A core part of the mission of the American Association of Medical Assistants® (AAMA) is to protect medical assistants’ scope of practice. Sometimes this work requires revealing facts and sharing legal interpretations that contradict others’ assessments.
For instance, I received the following email from a California physician:
Our ASC [ambulatory surgery center] has been recently inspected by the State of California Department of Public Health as a representative of CMS [Centers for Medicare & Medicaid Services]. We employ trained medical assistants and increase their specific training in the ASC with attention to specific duties unique to the ASC.
The California Department of Public Health has opined that it is “unlawful” to have medical assistants participate in the care of patients in an ambulatory surgery center as they are to practice in physicians’ offices and not to replace licensed, higher-qualified practitioners. …
I believe prohibiting medical assistants in an ASC is a disturbing, restrictive trend of the California Department of Public Health. We need to educate them to prevent this trend expanding and being enforced in other ASCs as the role of the medical assistant is important and a valuable support resource to our supervising, licensed staff.
I am unaware of any language in California statutes or regulations that forbids medical assistants from working under physician authority in ASCs. The only limitation in California law that addresses where medical assistants are permitted to work is in Section 2069 of the Medical Practice Act:
(e) Notwithstanding any other law, a medical assistant shall not be employed for inpatient care in a licensed general acute care hospital, as defined in subdivision (a) of Section 1250 of the Health and Safety Code.
Note the following from the Medical Board of California webpage “Is Your Medical Assistant Practicing Beyond His or Her Scope of Training?”:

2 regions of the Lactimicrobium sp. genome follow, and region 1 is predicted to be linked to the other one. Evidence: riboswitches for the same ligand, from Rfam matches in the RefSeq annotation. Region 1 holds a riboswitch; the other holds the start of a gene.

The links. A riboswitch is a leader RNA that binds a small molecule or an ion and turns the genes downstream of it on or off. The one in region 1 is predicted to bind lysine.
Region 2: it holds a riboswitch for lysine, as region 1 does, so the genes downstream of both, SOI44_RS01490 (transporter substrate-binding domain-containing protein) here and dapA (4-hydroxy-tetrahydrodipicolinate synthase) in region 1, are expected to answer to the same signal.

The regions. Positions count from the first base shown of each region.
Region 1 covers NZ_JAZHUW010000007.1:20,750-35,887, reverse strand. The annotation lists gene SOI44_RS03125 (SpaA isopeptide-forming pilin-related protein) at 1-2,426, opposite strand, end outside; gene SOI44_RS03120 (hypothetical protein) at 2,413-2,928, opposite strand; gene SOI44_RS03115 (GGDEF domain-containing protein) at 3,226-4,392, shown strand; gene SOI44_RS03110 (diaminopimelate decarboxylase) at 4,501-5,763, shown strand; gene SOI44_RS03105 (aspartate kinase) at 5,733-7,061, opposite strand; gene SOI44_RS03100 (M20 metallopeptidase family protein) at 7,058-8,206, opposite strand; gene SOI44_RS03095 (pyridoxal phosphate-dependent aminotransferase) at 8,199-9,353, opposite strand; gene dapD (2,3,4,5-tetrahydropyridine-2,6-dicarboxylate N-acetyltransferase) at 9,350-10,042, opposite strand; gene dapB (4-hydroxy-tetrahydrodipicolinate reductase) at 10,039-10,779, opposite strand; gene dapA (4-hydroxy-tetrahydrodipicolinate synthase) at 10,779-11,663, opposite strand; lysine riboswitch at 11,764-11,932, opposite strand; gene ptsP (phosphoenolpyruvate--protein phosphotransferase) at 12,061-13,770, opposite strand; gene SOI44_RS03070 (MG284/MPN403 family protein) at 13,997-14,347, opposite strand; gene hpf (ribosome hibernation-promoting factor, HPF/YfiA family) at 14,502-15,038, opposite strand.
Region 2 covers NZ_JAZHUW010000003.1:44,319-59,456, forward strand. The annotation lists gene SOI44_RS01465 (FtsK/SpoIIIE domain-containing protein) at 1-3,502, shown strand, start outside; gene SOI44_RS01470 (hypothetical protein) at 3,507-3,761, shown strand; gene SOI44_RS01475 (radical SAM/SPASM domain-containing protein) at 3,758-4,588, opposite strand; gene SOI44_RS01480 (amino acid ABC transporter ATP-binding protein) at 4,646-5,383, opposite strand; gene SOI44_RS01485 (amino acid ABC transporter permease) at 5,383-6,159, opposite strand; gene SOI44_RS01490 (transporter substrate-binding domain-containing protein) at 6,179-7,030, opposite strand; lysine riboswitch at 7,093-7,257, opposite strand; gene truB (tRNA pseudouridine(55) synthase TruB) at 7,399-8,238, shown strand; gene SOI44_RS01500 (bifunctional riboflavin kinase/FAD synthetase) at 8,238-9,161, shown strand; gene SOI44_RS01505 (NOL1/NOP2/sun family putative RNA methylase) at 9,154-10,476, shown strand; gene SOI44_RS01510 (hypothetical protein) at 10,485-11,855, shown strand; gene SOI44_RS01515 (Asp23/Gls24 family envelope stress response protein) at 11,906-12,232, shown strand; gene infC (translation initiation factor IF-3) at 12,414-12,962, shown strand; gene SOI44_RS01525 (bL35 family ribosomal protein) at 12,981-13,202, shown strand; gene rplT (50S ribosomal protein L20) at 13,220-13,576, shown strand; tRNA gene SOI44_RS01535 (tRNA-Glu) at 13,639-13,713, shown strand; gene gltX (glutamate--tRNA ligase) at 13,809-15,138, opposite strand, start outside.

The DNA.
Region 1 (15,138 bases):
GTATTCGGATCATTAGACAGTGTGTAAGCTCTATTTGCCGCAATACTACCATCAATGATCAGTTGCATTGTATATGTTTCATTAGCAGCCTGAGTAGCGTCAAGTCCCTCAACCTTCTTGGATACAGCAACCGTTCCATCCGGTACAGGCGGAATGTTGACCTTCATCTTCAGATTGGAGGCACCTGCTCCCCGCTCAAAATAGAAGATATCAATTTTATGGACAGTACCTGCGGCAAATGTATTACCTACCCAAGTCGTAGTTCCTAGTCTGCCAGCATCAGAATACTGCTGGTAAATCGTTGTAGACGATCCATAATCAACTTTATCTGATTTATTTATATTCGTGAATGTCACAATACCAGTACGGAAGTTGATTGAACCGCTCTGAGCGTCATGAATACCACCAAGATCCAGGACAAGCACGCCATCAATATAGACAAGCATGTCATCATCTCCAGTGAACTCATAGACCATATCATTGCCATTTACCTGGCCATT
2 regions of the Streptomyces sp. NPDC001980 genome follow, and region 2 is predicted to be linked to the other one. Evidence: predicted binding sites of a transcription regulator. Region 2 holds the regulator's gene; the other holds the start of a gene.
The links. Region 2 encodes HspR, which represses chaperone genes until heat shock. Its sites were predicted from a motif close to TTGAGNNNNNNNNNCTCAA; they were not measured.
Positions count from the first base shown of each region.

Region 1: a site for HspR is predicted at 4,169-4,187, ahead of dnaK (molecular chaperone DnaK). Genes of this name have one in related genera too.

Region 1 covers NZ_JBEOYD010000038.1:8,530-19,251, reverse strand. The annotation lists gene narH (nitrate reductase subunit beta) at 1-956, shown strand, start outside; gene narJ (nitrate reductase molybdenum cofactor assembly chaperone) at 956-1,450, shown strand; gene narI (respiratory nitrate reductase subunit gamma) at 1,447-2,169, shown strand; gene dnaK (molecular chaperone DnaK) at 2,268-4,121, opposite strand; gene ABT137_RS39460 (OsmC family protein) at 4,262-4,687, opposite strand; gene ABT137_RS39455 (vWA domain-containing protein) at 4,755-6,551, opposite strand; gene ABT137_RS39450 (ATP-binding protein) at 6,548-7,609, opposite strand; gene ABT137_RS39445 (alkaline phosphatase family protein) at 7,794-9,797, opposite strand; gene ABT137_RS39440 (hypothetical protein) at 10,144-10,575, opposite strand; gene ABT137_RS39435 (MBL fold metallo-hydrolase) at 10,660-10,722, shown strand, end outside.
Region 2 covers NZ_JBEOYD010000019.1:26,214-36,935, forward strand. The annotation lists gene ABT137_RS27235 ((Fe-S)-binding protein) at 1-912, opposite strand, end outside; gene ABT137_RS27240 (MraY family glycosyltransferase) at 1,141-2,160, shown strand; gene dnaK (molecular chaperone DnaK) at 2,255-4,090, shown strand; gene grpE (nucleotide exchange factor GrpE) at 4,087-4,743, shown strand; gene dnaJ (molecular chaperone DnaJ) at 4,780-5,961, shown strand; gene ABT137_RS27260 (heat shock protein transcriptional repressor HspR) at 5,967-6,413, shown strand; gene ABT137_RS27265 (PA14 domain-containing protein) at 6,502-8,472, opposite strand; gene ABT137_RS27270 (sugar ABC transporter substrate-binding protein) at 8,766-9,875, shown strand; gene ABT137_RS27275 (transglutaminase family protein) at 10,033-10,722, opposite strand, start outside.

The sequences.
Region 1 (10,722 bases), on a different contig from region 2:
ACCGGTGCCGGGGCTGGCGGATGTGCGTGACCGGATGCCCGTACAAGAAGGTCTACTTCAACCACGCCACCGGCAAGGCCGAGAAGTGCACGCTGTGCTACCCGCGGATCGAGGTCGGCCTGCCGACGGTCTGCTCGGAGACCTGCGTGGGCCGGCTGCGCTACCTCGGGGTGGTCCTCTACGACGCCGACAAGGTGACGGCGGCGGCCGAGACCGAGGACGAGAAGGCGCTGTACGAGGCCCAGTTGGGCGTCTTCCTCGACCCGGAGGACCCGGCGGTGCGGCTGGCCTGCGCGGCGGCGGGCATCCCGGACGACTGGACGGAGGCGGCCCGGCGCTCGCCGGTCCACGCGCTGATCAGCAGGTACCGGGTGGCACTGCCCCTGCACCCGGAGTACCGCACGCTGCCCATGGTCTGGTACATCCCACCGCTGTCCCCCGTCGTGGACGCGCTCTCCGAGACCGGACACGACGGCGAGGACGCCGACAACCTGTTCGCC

The classification of medical assistant is defined under the provisions of the Medical Practice Act (Business and Professions Code sections 2069-2071) as a person who may be unlicensed who performs basic administrative, clerical, and technical supportive services under the supervision of a licensed physician, podiatrist, physician assistant, nurse practitioner, or nurse midwife.
Under the law, “technical supportive services” are simple, routine medical tasks and procedures that may be safely performed by a medical assistant who has limited training and who functions under the supervision of a licensed physician, podiatrist, physician assistant, nurse practitioner, or nurse midwife. “Supervision” is defined to require the licensed physician, podiatrist, physician assistant, nurse practitioner, or nurse midwife to be physically present in the treatment facility during the performance of those procedures.
My legal opinion is that all the tasks and duties listed for an ASC medical assistant and operating room medical assistant fall within the definition of “technical supportive services” under California law.
I am unaware of any federal laws prohibiting medical assistants working under direct physician supervision in ASCs from performing tasks allowed by California law. It is also my understanding that physician delegation to medical assistants of permitted tasks in ASCs is a community standard of practice in the state of California.